The executor of the estate is responsible for paying the liabilities of the estate, including any debts to the Australian Taxation Office (i.e., income tax and capital gains tax) that result from the lodgement of the deceased’s final tax return and the estate’s tax return.
Once the estate’s debts are paid, the executor may distribute the personal effects (which may include clothes, personal possessions, jewellery etc) and distribute the remaining assets according to the terms of the will.
A probate lawyer can help with the administration and distribution of an estate.
Executor Challenges: Dealing with Disputes and Complications
A lot can happen during the administration of an estate. For instance, an executor may find themselves in a situation where they have to defend the estate against a dispute or claim.
It is the executor’s role to defend a will against a claim, regardless of whether the claim is well-founded or frivolous.
For instance, a person may challenge the validity of the will on grounds including undue influence, suspicious circumstances, or a lack of testamentary capacity, or a person may challenge the fairness of the will by bringing a family provision claim against the estate.
Once a person notifies the executor of their intention to bring a claim, the executor should seek legal advice from a probate lawyer experienced in defending claims.
Renouncing The Role of Executor of an Estate
An executor may wish to renounce their role, and this may be done formally by completing a Renunciation of Probate Form, which may then be filed with any later application for probate or administration by any other person.
Reasons why people may renounce the role of executor include concerns regarding the demands (both time and emotional) of the role or because the named executor has grown distant from the deceased and no longer feels obliged to perform the role.
Crucially, an executor can only freely renounce the role if they have not ‘intermeddled’ in the estate, for instance, sold assets or paid debts. An executor who has intermeddled with the estate will usually require court approval to renounce the role.
If an executor is found to be unable or unwilling to act before probate has been granted, another named executor may apply for probate. Where there is a valid will but none of the named executors are willing or able to act, another person (usually the next of kin or beneficiary with the largest interest in the deceased estate) may apply for a grant of administration, which will permit them to administer the estate. This is referred to as an application for ‘Letters of Administration with the Will annexed’.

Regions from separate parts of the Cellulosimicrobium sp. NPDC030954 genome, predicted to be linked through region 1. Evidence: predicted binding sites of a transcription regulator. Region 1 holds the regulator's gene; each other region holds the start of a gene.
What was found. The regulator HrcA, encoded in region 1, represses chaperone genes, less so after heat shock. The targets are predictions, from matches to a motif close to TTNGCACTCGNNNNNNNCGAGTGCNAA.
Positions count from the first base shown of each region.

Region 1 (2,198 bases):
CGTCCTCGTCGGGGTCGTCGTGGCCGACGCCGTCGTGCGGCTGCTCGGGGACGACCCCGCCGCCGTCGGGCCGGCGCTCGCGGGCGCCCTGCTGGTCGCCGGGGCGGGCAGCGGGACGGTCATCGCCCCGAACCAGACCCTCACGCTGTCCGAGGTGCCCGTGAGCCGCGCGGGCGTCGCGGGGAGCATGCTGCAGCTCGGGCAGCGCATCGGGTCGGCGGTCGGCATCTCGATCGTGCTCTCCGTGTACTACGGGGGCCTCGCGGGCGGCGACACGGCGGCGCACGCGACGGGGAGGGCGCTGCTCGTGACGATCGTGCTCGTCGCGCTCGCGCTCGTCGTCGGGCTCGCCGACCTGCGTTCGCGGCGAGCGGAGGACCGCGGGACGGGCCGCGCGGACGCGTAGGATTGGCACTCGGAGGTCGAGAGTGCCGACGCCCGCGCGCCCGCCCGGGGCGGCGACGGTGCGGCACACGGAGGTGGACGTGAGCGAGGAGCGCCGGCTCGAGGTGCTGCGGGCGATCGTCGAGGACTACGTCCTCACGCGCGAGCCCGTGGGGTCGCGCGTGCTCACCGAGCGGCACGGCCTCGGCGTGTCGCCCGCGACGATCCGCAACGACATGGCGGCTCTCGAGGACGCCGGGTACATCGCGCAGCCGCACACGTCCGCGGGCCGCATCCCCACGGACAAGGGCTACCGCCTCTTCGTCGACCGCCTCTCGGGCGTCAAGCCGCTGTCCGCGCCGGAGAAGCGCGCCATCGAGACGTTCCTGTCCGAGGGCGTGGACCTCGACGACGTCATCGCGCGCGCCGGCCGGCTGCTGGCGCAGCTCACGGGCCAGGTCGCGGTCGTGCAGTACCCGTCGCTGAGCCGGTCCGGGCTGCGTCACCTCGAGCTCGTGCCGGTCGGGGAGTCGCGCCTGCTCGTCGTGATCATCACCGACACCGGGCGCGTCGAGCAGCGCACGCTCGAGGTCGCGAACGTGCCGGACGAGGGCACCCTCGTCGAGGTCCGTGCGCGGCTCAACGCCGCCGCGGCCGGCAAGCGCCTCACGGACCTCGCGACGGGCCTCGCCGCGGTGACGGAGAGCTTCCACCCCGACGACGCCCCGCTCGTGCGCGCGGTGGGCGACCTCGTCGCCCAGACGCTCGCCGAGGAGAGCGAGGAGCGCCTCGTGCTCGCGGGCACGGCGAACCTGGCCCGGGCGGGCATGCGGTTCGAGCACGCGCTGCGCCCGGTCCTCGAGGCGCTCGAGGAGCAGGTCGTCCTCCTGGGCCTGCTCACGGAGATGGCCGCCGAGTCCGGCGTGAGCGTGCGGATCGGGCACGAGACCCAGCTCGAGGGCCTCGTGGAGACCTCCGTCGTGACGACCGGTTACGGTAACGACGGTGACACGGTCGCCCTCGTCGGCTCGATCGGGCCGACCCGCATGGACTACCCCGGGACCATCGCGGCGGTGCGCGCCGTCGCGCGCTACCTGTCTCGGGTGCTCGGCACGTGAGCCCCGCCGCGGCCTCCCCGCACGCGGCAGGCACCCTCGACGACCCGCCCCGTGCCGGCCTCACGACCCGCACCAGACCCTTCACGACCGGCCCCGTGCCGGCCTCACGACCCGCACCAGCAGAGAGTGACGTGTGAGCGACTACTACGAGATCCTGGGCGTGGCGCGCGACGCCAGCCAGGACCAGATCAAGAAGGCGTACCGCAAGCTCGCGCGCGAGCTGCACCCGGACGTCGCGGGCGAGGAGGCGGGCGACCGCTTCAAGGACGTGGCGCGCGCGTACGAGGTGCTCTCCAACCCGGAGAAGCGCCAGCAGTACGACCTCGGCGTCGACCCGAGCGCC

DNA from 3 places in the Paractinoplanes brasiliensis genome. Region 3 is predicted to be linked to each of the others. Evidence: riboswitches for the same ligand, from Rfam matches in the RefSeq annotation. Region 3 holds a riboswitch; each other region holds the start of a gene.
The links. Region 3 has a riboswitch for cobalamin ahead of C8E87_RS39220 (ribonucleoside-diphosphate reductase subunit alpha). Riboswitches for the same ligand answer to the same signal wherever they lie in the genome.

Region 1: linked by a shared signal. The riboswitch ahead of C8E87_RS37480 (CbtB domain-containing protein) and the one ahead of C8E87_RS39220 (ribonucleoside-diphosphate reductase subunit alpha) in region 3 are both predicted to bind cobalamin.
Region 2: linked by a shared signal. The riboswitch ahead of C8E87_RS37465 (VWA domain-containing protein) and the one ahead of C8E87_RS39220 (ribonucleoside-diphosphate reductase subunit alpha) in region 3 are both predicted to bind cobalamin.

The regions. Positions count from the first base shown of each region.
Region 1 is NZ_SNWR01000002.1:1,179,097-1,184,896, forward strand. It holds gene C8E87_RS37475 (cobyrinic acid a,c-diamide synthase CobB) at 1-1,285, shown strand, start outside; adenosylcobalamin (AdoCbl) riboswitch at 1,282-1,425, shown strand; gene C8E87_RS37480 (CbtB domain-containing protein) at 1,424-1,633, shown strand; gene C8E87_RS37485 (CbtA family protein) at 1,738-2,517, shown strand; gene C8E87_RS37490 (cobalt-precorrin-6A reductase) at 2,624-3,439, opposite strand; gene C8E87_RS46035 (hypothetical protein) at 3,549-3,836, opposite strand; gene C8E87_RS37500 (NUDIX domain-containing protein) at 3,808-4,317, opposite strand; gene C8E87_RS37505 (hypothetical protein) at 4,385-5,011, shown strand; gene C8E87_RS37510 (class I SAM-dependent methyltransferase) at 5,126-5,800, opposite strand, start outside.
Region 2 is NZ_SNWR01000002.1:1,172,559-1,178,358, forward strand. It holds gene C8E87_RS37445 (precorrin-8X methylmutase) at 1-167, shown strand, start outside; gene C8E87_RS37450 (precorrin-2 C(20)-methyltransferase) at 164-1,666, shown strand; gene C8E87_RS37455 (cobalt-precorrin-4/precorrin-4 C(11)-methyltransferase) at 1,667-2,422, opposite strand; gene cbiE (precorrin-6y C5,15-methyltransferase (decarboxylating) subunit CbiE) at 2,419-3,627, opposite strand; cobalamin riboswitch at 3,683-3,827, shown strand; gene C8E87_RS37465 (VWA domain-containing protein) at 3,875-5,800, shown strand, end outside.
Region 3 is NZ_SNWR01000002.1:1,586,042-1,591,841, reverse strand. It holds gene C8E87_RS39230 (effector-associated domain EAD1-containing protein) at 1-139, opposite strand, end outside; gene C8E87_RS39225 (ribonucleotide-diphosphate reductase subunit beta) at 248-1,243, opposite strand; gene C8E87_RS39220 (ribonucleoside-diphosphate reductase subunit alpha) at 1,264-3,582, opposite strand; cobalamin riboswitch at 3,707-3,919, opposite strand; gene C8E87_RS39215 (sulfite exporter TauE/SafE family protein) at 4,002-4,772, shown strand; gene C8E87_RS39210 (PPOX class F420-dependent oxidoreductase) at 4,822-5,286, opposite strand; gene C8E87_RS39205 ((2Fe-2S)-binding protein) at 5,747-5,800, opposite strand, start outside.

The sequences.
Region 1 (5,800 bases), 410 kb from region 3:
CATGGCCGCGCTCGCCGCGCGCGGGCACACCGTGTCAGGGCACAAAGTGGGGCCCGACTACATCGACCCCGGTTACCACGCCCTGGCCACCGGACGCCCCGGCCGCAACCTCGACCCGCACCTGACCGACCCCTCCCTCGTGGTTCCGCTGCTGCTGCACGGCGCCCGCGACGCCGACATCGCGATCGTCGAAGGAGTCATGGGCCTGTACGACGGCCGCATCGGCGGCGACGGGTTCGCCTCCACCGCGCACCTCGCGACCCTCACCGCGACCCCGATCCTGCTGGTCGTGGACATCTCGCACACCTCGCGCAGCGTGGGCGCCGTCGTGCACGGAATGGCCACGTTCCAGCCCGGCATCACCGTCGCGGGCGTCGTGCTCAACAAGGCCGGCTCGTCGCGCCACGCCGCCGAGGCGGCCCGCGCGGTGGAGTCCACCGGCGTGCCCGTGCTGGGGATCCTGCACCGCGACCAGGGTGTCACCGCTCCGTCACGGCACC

Public Trustee: An Alternative If No One Willing of Able to Act as Executor or Administrator
If there is nobody willing or able to act as executor, the Public Trustee is an alternative solution across states such as New South Wales, Queensland, Victoria, and others. It is the colloquial name for the state body available to members of the public who do not want to appoint someone to administer their estate or do not know anyone suitable for the role.
The Public Trustee charges a fee, and the fee is usually calculated based on the value of the estate and the nature of the assets of the estate. Therefore, the more valuable the estate the higher the fee. The Public Trustee should not be confused with legal aid in each state.
In Conclusion: The Vital Role of an Executor in NSW
An executor is responsible for administering a deceased estate. They are responsible for making sure beneficiaries receive their entitlement to an estate in accordance with the deceased’s wishes. It is a complicated and important duty that should not be undertaken lightly.
If you have been appointed executor of a will and have any questions or concerns, you should speak with the will-maker or obtain independent legal advice.
Need Help Navigating Your Role as an Executor? Contact Our Legal Team Today!
If you have been named as executor and are seeking advice or assistance, call Empower Wills & Estate Lawyers on 1300 414 844. We can help you with the process and ensure you fulfil all legal responsibilities.
Disclaimer: the information in this article relates to NSW law as at the date it was written and is general information only. It does not constitute legal advice and should not be relied upon as legal advice. It may contain information or links to sources which are no longer current. If you have a question or legal issue we recommend you contact a lawyer and obtain legal advice that takes into account your specific facts, circumstances, needs and objectives.